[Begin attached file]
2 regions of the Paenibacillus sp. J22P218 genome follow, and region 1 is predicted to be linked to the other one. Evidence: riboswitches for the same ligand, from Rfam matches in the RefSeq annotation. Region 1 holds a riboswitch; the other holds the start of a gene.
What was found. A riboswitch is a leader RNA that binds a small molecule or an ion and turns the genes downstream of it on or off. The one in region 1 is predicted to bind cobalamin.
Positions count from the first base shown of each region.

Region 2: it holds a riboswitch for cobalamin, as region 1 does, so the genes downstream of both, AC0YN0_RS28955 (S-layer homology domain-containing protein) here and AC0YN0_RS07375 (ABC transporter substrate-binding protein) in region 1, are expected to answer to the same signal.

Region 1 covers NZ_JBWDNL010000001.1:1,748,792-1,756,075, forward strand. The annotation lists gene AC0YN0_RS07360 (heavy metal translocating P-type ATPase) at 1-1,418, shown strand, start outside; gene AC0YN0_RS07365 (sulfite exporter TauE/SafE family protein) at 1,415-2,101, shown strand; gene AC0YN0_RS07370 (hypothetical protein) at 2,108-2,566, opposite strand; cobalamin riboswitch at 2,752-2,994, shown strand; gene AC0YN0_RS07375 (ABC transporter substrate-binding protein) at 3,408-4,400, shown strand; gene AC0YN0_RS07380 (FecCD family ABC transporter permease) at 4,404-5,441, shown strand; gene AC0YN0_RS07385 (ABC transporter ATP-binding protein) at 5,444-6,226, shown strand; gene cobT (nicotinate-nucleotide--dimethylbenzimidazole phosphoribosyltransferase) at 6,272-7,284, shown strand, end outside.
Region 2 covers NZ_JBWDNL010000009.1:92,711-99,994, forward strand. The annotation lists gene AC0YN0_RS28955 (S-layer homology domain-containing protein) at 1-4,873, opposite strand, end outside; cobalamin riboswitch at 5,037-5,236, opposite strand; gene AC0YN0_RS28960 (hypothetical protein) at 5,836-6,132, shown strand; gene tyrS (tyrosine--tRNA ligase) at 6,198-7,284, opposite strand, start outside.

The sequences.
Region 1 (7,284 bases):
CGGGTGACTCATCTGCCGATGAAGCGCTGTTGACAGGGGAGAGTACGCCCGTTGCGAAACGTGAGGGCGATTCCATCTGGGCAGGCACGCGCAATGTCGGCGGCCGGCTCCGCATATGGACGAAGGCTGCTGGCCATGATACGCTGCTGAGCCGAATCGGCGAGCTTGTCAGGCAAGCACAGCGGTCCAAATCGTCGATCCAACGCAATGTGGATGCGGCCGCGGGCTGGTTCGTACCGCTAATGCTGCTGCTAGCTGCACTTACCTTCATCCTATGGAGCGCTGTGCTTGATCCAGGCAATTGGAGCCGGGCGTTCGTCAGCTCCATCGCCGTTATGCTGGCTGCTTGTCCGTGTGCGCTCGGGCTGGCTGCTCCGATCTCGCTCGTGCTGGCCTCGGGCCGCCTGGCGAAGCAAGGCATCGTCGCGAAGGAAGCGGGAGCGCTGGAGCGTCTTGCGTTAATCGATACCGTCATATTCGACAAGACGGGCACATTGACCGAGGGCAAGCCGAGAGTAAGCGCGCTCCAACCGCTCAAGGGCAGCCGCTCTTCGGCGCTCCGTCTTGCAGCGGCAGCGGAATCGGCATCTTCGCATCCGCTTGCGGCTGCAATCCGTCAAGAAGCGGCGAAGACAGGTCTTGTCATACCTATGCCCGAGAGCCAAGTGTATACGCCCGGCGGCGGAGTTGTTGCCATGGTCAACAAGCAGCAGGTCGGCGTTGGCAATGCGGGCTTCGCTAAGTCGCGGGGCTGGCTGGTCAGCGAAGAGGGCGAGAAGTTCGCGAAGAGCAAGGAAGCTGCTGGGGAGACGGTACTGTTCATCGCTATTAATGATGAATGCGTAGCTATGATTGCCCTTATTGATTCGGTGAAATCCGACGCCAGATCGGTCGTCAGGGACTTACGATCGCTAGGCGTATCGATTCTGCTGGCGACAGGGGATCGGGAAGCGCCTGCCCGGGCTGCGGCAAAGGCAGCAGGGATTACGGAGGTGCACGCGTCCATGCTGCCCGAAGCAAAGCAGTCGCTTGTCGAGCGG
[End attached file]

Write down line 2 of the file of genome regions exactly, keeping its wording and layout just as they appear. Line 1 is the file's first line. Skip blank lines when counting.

What was found. A riboswitch is a leader RNA that binds a small molecule or an ion and turns the genes downstream of it on or off. The one in region 1 is predicted to bind cobalamin.